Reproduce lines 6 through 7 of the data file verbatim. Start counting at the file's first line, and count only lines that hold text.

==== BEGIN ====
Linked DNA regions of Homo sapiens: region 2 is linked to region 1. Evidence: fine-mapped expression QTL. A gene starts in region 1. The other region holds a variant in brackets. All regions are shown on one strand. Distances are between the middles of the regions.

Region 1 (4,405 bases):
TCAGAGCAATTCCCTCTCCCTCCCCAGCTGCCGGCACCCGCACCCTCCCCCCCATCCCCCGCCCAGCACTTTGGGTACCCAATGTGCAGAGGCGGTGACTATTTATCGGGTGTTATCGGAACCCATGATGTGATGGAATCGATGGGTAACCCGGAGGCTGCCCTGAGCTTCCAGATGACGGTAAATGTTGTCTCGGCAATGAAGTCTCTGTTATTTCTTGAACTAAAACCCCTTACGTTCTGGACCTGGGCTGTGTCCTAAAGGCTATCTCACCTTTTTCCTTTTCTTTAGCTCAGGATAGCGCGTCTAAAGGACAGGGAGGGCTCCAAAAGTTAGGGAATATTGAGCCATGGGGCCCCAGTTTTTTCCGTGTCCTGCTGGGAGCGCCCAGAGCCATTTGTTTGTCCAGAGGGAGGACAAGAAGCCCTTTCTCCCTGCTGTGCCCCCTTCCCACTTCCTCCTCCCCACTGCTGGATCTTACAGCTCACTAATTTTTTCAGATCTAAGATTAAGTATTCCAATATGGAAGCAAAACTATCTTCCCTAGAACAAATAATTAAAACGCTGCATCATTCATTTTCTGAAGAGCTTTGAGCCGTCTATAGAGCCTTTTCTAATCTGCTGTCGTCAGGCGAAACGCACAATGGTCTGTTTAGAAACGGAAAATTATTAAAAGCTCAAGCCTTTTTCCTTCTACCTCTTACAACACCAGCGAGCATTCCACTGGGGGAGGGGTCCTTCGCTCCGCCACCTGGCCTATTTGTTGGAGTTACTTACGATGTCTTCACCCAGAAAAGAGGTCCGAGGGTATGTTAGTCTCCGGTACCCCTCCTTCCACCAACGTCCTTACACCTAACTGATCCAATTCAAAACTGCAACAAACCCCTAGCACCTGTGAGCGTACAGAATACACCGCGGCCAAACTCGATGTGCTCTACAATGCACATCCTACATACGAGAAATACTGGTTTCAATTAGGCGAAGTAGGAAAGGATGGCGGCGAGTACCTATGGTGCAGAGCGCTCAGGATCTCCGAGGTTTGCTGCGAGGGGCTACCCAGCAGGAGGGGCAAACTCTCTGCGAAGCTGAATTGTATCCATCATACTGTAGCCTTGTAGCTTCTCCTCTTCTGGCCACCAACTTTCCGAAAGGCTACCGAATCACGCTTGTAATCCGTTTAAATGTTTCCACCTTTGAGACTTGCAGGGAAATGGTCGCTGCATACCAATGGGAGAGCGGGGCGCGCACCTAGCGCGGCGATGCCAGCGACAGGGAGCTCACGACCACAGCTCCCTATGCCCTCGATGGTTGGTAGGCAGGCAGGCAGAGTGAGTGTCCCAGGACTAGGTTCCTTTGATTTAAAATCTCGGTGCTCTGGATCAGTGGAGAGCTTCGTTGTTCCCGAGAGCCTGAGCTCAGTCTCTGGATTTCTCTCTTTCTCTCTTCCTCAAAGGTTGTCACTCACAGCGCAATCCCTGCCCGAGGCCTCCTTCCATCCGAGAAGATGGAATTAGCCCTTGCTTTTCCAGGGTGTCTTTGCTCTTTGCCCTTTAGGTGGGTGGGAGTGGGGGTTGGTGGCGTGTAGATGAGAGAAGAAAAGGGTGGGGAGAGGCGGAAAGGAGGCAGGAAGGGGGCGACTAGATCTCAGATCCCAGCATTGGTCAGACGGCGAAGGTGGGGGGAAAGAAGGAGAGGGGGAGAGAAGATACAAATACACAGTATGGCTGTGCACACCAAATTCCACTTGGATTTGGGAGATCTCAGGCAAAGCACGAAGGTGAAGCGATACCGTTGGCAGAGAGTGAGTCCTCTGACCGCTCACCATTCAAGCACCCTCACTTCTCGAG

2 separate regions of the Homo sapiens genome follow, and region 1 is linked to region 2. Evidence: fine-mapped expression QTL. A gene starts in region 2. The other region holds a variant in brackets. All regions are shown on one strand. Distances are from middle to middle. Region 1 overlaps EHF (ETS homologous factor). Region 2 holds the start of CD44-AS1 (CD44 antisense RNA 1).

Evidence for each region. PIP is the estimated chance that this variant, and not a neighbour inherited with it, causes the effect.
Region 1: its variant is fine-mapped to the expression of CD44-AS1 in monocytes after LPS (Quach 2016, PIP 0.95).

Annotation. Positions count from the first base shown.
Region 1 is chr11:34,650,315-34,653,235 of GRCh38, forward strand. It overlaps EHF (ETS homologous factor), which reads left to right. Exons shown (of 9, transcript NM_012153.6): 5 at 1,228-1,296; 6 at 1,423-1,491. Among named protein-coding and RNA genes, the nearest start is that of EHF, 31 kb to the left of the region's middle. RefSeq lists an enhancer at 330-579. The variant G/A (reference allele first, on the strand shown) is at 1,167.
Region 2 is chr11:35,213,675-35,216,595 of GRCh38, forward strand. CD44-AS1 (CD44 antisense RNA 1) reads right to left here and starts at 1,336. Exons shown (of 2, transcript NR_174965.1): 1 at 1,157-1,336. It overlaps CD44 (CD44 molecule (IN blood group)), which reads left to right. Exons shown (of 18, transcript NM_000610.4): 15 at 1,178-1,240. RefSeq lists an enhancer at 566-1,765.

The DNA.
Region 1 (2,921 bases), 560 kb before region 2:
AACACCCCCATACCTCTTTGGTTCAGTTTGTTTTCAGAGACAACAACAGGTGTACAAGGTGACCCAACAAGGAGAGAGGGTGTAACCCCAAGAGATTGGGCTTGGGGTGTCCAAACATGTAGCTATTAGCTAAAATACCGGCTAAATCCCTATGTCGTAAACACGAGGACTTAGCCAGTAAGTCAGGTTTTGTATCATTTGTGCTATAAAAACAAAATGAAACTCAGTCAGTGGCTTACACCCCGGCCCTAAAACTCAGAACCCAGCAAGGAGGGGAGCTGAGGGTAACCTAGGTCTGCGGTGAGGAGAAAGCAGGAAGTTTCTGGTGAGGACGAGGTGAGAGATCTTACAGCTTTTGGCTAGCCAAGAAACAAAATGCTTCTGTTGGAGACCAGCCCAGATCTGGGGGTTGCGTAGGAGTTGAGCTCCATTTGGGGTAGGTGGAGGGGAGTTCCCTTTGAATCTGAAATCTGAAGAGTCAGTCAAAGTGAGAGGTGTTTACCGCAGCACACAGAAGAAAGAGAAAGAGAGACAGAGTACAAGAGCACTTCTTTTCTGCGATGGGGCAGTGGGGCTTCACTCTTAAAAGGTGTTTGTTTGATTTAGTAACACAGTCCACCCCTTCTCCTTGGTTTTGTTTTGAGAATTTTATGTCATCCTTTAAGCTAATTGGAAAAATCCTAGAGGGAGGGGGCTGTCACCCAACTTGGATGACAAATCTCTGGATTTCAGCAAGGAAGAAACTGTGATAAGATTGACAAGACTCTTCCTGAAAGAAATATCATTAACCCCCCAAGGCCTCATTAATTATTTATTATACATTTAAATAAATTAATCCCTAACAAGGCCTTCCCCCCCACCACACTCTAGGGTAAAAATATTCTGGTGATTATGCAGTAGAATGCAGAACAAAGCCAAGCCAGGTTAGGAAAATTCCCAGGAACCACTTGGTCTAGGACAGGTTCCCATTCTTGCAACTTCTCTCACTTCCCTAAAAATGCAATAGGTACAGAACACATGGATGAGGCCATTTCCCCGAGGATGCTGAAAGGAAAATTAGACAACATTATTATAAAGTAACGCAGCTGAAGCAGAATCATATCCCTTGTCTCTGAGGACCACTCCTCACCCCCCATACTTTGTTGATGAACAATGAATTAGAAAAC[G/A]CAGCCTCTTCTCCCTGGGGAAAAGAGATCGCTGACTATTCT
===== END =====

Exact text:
Region 1: its variant is fine-mapped to the expression of CD44-AS1 in monocytes after LPS (Quach 2016, PIP 0.95).

Annotation. Positions count from the first base shown.